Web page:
Fred Russell, Father of Ventriloquism


Today is the birthday of Fred Russell (Thomas Frederick Parnell, 1862-1957) often known as the Father of modern ventriloquism (he is often said to have been the first to use a dummy on the knee, but it seems to me I have seen pictures of countless vents doing so prior to him and have indeed written about them here).

Russell was originally a London journalist and newspaper editor, dabbling in ventriloquism as a hobby, He became a professional on the music hall stage in 1886. His wisecracking partner “Coster Joe” was a definite pre-cursor to the likes Charlie McCarthy. He also published one of the first books about ventriloquism in 1910 Ventriloquism and Its Kindred Arts. He toured throughout the world for decades (including American vaudeville), even into the early television age, performing into his 90s. Russell was one of the founders of the British variety guild known as the Water Rats, inspiration for the American White Rats. He was made an Officer of the British Empire in 1948. Fred Russell’s son was music hall impresario Val Parnell, original producer of Sunday Night at the London Palladium.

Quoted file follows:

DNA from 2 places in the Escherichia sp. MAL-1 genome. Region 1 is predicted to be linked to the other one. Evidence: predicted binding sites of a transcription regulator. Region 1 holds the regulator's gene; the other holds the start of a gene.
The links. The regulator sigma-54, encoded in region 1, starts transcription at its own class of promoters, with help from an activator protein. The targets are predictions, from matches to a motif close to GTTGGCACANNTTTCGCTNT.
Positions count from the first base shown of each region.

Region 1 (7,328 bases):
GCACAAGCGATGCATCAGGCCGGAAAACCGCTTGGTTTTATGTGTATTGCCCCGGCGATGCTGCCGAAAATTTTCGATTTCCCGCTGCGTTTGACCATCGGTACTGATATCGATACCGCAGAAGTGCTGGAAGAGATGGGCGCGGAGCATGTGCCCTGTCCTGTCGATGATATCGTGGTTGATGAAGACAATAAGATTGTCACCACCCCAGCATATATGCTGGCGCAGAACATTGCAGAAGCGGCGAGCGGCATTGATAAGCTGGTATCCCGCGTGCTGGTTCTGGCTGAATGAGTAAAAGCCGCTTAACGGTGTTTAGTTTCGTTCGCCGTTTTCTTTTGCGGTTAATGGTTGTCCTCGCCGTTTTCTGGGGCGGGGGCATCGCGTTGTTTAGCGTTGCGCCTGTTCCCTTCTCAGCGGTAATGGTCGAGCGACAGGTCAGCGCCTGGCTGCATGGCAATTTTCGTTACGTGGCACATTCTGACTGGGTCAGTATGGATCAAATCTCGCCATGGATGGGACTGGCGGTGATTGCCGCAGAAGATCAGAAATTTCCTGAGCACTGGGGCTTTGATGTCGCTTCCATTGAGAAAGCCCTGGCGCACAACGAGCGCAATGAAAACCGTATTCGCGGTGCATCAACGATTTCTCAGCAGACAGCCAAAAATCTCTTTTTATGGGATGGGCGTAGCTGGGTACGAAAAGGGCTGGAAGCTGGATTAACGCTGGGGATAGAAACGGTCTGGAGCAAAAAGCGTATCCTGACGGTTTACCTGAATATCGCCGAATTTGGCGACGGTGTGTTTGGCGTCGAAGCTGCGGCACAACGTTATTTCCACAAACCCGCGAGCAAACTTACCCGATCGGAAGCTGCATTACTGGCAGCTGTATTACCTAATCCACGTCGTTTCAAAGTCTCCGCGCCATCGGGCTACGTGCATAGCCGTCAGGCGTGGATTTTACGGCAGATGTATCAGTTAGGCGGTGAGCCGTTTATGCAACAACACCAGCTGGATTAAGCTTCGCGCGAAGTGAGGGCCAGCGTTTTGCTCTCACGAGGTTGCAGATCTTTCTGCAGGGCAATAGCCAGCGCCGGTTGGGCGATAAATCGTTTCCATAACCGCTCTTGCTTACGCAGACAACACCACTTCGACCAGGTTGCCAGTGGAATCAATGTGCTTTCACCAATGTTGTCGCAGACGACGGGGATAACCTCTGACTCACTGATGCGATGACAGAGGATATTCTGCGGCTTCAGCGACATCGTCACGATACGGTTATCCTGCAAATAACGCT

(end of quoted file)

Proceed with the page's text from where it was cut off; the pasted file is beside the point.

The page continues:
To find out more about vaudeville past and presentconsult No Applause, Just Throw Money: The Book That Made Vaudeville Famousavailable at Amazon, Barnes and Noble, and wherever nutty books are sold.

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